“No other option”: Telehealth could be rural healthcare’s savior

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“There is no future of rural healthcare without telehealth.”

That was the message articulated by Alan Morgan, CEO of the National Rural Health Association. The prediction is made more grave by the consistent challenges rural providers are facing when it comes to telehealth utilization.

In 2020, 34 percent of rural Medicare beneficiaries were telehealth users, compared to nearly half of beneficiaries in non-rural zip codes, according to University of Michigan research. Many rural patients viewed much of this early pandemic telehealth use as a temporary replacement for in-person care, so rural usage rates are dropping more as the country moves further from its lockdown days. 

During a Tuesday panel discussion at HHS’ National Telehealth Conference, Morgan called the fact that rural providers’ telehealth use lags far behind that of urban providers “beyond frustrating.” His organization has found that as rural providers implement telehealth services, many are struggling to address key questions about the patients they serve: Do they have broadband access? Do they know telehealth services are available to them? Do they know how to use the technology needed to virtually connect to their caregiver?

While these questions remain thorny and represent issues that need to be addressed, there is no doubt on one thing: Healthcare doesn’t need any more data showing how telehealth improves care delivery and patient satisfaction, Morgan declared. He thinks the industry should instead focus more of its research on identifying which barriers are preventing telehealth from entering rural patients’ homes.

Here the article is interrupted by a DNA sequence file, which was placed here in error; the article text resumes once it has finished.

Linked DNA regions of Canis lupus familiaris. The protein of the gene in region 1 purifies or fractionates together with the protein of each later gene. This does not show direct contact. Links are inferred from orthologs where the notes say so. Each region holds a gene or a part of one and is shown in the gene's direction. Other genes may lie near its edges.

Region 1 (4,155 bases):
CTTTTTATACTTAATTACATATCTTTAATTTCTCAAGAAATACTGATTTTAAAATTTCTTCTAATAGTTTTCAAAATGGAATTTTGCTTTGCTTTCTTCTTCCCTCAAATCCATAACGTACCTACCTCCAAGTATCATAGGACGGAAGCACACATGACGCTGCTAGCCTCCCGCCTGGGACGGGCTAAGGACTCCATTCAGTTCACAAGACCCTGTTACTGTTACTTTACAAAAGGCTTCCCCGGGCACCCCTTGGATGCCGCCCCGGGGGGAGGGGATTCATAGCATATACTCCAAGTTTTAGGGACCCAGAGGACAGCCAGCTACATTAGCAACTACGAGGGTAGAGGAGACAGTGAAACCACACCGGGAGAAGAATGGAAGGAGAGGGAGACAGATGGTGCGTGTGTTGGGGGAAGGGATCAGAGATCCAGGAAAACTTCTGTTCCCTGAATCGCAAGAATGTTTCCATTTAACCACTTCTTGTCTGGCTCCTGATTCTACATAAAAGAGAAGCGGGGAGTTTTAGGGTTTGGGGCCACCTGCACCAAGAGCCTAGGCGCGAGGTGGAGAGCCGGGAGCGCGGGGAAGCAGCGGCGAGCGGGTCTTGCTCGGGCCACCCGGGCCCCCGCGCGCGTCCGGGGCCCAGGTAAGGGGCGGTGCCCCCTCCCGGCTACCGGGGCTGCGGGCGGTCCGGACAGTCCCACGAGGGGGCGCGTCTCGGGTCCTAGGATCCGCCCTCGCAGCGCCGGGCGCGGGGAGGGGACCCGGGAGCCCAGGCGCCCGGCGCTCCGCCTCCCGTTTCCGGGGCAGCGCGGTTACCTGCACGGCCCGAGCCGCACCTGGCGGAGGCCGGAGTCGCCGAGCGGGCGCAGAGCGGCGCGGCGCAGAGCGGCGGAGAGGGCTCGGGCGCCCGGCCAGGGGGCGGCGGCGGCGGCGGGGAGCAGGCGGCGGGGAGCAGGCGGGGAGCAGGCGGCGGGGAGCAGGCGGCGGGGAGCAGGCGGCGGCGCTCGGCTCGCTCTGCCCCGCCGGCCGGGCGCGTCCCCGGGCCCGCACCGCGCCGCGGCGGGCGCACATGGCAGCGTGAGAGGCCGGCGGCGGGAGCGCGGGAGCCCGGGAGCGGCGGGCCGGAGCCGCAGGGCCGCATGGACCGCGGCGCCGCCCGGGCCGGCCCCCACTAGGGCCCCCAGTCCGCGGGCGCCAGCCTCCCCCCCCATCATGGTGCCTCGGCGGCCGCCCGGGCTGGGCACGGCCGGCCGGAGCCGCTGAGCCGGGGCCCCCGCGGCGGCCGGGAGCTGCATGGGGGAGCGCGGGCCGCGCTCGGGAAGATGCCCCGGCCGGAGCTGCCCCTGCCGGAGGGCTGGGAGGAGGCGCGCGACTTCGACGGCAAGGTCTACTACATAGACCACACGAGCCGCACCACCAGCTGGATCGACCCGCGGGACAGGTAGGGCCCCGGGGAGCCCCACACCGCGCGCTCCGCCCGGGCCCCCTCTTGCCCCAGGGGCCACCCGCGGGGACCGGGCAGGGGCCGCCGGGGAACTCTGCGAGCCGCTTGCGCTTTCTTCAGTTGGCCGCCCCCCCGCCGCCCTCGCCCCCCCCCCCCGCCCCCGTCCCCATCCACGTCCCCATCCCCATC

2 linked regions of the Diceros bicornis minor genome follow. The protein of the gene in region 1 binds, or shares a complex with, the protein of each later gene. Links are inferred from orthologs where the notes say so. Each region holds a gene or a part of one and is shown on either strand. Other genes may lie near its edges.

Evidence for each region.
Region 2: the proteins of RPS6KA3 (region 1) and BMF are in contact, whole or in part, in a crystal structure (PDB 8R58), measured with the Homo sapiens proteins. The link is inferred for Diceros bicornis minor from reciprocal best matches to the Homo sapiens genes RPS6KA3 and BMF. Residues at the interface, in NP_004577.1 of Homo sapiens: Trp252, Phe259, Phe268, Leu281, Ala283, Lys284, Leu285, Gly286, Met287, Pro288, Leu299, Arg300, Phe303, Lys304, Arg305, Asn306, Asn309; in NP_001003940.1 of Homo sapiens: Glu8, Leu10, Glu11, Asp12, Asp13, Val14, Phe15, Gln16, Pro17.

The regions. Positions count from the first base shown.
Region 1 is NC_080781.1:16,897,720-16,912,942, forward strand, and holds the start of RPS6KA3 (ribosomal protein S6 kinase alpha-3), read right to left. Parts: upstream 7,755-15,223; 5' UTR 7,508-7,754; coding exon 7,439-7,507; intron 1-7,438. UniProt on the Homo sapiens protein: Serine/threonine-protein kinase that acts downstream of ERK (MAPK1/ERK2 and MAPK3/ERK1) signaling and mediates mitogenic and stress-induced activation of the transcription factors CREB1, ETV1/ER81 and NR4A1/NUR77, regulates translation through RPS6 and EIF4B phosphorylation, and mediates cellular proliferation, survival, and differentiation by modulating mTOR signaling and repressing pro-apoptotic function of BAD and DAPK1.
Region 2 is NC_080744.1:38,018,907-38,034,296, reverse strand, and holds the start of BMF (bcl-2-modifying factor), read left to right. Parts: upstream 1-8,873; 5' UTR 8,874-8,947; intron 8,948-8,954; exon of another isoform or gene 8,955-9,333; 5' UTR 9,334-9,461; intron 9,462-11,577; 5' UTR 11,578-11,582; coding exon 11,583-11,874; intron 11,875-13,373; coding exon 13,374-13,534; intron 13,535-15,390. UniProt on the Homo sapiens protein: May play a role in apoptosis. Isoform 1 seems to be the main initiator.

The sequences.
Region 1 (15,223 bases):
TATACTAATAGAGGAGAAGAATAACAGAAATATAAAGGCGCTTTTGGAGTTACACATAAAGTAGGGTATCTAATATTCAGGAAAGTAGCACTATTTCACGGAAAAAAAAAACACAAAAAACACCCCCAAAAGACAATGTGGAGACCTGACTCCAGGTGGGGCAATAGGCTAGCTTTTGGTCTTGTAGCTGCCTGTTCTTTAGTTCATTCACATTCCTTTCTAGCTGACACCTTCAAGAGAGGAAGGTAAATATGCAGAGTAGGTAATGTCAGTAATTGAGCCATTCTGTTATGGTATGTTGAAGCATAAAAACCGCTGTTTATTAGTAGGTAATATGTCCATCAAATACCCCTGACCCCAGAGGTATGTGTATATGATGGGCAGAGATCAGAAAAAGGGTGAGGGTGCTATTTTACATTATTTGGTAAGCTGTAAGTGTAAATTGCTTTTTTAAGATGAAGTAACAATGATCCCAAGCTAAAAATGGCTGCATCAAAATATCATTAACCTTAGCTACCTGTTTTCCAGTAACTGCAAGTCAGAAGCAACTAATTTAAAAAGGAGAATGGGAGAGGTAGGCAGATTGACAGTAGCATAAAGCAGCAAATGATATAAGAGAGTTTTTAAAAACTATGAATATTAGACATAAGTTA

One of these barriers is undoubtedly connectivity. In fact, the absence or spottiness of broadband access is a key obstacle contributing to the disparity between rural and urban telehealth utilization. Fellow panelist Rene Quashie, the Consumer Technology Association’s first ever vice president of digital health, pointed out that many healthcare leaders now consider broadband access a social determinant of health. While the data is clear that telehealth has significant potential to reduce costs and improve health outcomes among rural populations, these results will not be achieved if patients cannot access virtual care.

In addition to their struggles in addressing the digital divide, many rural health providers are not adequately marketing their telehealth offerings. Morgan said there are “some wonderful communication tools going out to urban patients that I’m not seeing for rural patients.”

He and fellow panelist Ann Mond Johnson, CEO of the American Telemedicine Association, said communication about telehealth can be improved through partnerships with local organizations and community leaders, as patients are more likely to trust these messengers and heed their messages.

This need for programs designed to scale rural patients’ telehealth use is especially dire as healthcare’s workforce crisis intensifies. 

“If you’re engaged in rural healthcare, you are well and acutely aware that the pandemic has simply crushed the rule workforce,” Morgan said. “It has completely crushed it.”

The NRHA says the patient-to-primary care physician ratio in rural communities is 39.8 physicians per 100,000 people, compared to 53.3 physicians per 100,000 in urban communities, a disparity that is exacerbated by the country’s ongoing shortage of healthcare workers. 

Operating with the knowledge that rural communities will not be able to train enough clinicians to adequately provide for their populations, Morgan said rural providers must turn to telehealth to ensure patients’ access to care.

“It’s a sad state of affairs that the current workforce situation has left us no other opportunity, but for the federal government and private payers to really push for an adoption and utilization of telehealth going ahead, Morgan said. “There really is no other option.”

Photo: Maria Symchych-Navrotska, Getty Images



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